An afternoon 50 years in the making

A half-century-old time capsule is unearthed in midtown Raleigh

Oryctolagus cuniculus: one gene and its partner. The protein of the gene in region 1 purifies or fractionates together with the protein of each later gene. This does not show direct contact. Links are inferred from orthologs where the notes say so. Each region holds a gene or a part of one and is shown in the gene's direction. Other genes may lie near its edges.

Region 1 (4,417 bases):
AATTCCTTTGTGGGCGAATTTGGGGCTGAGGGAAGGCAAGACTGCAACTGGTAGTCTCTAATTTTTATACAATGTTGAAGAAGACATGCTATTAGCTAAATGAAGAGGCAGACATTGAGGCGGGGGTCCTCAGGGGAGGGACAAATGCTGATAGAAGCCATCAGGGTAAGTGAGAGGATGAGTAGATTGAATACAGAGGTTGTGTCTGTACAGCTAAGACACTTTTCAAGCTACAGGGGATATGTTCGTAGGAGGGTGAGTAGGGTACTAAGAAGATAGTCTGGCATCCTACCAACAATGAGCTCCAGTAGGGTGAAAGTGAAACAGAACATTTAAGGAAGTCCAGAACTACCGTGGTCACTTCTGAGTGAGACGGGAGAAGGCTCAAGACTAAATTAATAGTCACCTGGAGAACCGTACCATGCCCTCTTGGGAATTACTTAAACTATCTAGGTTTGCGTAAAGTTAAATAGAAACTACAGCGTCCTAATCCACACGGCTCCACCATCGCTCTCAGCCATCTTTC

RALEIGH — Hundreds of Raleigh residents, current and former, gathered at North Hills Thursday hoping for a glimpse of their childhood.The unearthing of a time capsule buried in 1967 was held this week after decades of development in midtown Raleigh area built up around the small plaque marking its location. Inside, the damp items included recordings of WPTF radio programs, film reels and old newspapers. The documents also included a vital statistics record of Raleigh’s police complaints.”Hopefully no one here is on this list,” joked Bonner Gaylord, managing director of North Hills, as he and developer John Kane delicately pulled the items out one by one. The documents also included a key to the city, a bank statement from BB&T, and movie tickets to the Cardinal Theatre, an institution once at the site of the time capsule. The Cardinal was a center of social life in Raleigh’s 1967 but closed in the mid-1980s.For Peyton Reed, Raleigh native and film maker, the time capsule captured not just a glimpse at his past, but also pinpointed a time when he saw his future. He drew a lifetime of inspiration from the images on the Cardinal’s two screens. Reed is best known for directing the comedy films “Down with Love,” “Yes Man,” “Bring It On” and “The Break-Up,” as well as the superhero film “Ant-Man.” But to the crowd at North Hills he is a friend from high school, the kid down the street, a college buddy and a piece of the city’s living history.”I saw ‘The Empire Strikes Back’ here 23 times,” he told the crowd. “This theater had such a huge influence on me and what I wanted to do for a living, I had to be here to honor it.”Many of the people there for the unearthing outside what is now a Verizon store and Bonefish Grill remembered visiting the Cardinal during Raleigh’s hot summers, looking for a cool place to sit with $1 bags of popcorn. Mothers used to drop kids off at the theater on hot afternoons while they shopped in the up-and-coming North Hills area. Sue Perry was even there when the capsule was buried in 1967.”I brought my daughter, who was 6 years old, up the street pulling her in a little red wagon because it was very crowded, but it was very exciting,” said Perry, who now lives in the nearby Cardinal at North Hills senior living facility. “My two big boys and my 6-year-old attended this movie theater every time the show changed.”Paul Dean, now living in Baton Rouge, La., grew up in Raleigh and was a teenager when his mom used to let him visit the late-night showings at the Cardinal.”I saw ‘Night of the Living Dead’ here and it scared me,” he said. “I still don’t like zombie movies because of that. But those late night movies were pretty wild. People really let loose.”A lot of the people on hand for the unveiling were not even a twinkle in someone’s eye at the time that the Cardinal was humming with activity. But they say they will be there for the next unveiling, in 2067. The time capsule will be reburied, this time with items to commemorate 2017. Among them were a copy of Walter Magazine, a lifestyle publication that documents the midtown area.”It’s a real honor to be a part of it,” said Walter editor Jesma Reynolds. “Who knows if print will be considered a lost art by then.”Also reburied were a mini Carolina Hurricanes hockey stick, a yearbook from St. Timothy’s School, documents from the Midtown Raleigh Alliance, the Raleigh Convention and Visitor’s Bureau, Kane Realty, and a fidget spinner. Some of the kids there had some ideas for the next time capsule.”I think fidget spinners and an iPhone should definitely go in there,” said Emmaline Williams, 11, of Raleigh.For Raleigh twins Cassidy and Sydney Orr, 16, Birkenstocks, overalls and off-the-shoulder blouses are critical items to represent 2017. Their modern fashion ideas brought chuckles from nearby eavesdroppers who said some parts of fashion and culture never seem to go out of style, just like North Hills itself, whether it’s a movie theater or a coffee shop that is bringing them in.”Actually, my friends and I still come to North Hills on summer afternoons to hang out, so I guess not much has changed,” said Sydney.